Don’t get me wrong. The ongoing global pandemic is a truly important and largely tragic topic. But I feel we need a forum this week where we talk about something else. And this is just that.
I cannot do another editorial about isolation, alert levels or quarantine. I can’t write about CoronaChaos and when every conversation veers towards the impending economic recession, the largely inadequate overseas response, or some boomer telling me it’s a hoax, it gets a bit much.
So this week, we’re talking about something else.
Last week, Madeline Chapman from the Spinoff, ranked the biscuits in New Zealand, and while she did a pretty decent job, I want to publically go on the record and state that Chocolate Scotch Fingers and Choc Thins deserved better. They deserved a higher ranking and are under recognised and under appreciated as legitimate biscuit options. The Number One Biscuit was a decent choice, and look: game recognise game. But as a nation, we must come together to appreciate and value these biscuits – it must be our highest priority.
We’re not writing about the coronavirus this week.
To be frank, we’re sick of it. The virus – and the related lockdown – have been clogging up our news feeds for months now. It’s all we hear, think, and write about. And it’s beginning to block out all the interesting things happening outside of the virus itself.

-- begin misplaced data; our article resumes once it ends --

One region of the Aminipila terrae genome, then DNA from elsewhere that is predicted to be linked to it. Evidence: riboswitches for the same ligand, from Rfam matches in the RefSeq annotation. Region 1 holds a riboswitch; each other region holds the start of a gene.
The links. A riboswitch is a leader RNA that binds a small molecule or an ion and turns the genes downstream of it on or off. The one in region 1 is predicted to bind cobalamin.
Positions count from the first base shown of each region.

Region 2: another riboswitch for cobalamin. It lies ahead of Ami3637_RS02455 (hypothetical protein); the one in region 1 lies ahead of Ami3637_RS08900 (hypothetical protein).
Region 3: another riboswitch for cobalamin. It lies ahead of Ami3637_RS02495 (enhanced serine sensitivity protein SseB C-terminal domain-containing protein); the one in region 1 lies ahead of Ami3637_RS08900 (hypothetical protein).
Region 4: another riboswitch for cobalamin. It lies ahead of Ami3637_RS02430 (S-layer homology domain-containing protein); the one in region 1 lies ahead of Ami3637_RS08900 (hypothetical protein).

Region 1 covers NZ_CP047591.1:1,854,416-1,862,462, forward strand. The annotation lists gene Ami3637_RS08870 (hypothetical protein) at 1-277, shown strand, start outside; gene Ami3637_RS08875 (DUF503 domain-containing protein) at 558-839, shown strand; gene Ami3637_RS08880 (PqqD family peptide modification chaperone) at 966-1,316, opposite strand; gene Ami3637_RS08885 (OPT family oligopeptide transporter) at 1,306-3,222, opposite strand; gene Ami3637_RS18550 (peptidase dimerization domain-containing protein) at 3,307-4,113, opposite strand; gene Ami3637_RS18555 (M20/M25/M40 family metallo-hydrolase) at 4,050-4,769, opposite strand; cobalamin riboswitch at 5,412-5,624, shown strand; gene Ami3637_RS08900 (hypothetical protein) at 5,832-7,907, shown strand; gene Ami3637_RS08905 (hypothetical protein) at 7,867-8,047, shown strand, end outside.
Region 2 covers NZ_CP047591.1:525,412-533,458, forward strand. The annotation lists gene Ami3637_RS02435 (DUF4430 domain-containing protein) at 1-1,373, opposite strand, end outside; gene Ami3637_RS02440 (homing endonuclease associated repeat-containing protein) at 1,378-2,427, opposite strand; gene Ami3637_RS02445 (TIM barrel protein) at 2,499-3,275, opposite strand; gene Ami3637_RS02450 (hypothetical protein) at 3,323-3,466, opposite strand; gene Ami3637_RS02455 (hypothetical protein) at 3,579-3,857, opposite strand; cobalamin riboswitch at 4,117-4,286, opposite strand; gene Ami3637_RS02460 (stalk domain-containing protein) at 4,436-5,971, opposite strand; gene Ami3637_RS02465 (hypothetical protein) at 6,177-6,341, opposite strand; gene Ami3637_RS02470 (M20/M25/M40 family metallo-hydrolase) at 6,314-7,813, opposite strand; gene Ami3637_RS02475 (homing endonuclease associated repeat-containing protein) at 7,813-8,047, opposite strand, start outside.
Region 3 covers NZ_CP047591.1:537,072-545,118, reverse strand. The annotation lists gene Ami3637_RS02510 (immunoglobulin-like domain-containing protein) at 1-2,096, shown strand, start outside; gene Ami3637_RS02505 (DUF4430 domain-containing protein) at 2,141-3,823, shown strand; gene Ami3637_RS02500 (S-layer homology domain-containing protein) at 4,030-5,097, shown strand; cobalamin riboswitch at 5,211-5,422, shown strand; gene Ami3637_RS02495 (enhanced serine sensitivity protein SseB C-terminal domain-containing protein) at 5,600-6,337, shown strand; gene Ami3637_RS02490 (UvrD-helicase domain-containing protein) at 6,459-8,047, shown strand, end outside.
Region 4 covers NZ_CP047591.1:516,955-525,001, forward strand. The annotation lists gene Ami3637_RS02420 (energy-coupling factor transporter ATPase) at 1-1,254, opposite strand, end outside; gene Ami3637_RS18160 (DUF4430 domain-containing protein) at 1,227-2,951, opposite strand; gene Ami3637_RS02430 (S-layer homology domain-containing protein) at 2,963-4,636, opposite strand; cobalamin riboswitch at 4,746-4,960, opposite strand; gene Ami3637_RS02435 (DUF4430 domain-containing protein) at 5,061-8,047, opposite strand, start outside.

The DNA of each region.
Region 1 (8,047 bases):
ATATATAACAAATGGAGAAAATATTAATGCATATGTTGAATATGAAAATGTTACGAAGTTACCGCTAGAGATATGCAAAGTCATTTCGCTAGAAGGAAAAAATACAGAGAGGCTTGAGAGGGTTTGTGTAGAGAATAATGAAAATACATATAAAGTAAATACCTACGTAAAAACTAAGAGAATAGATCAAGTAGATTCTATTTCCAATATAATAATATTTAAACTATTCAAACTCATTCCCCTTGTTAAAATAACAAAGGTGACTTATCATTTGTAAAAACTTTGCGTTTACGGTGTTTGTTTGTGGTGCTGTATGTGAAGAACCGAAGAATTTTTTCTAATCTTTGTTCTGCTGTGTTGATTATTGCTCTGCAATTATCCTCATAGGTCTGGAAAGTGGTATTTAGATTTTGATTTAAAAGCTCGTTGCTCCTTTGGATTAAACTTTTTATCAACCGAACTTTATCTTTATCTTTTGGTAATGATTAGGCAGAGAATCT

Here’s something you might have missed this week: University of Auckland lecturer Mark Harvey, who teaches Dance Studies, spent last week recording an interpretative dance video with his dog. The video, titled “Let’s Share the Ground Together”, saw Harvey don a frilly necklace of toilet paper rolls and roll around in his backyard.
“We appear to have spread this virus from the animal kingdom, so I wanted to explore the lives of animals around us, in this case, the life of my dog – to follow my dog, to see things from her perspective,” Harvey wrote – apparently completely serious – on the university website.
“Of course I’m interested in the big questions, on how to make the world a better place – but also how we can we connect people around these big issues, to explore what motivates people to consider and act on issues such as climate change, colonisation and inequality, but by taking a sideways rather than didactic approach.”
The video is as strange as it sounds. If you’re interested in watching, you can do so by following this link: https://youtu.be/qB9MS7uhkvY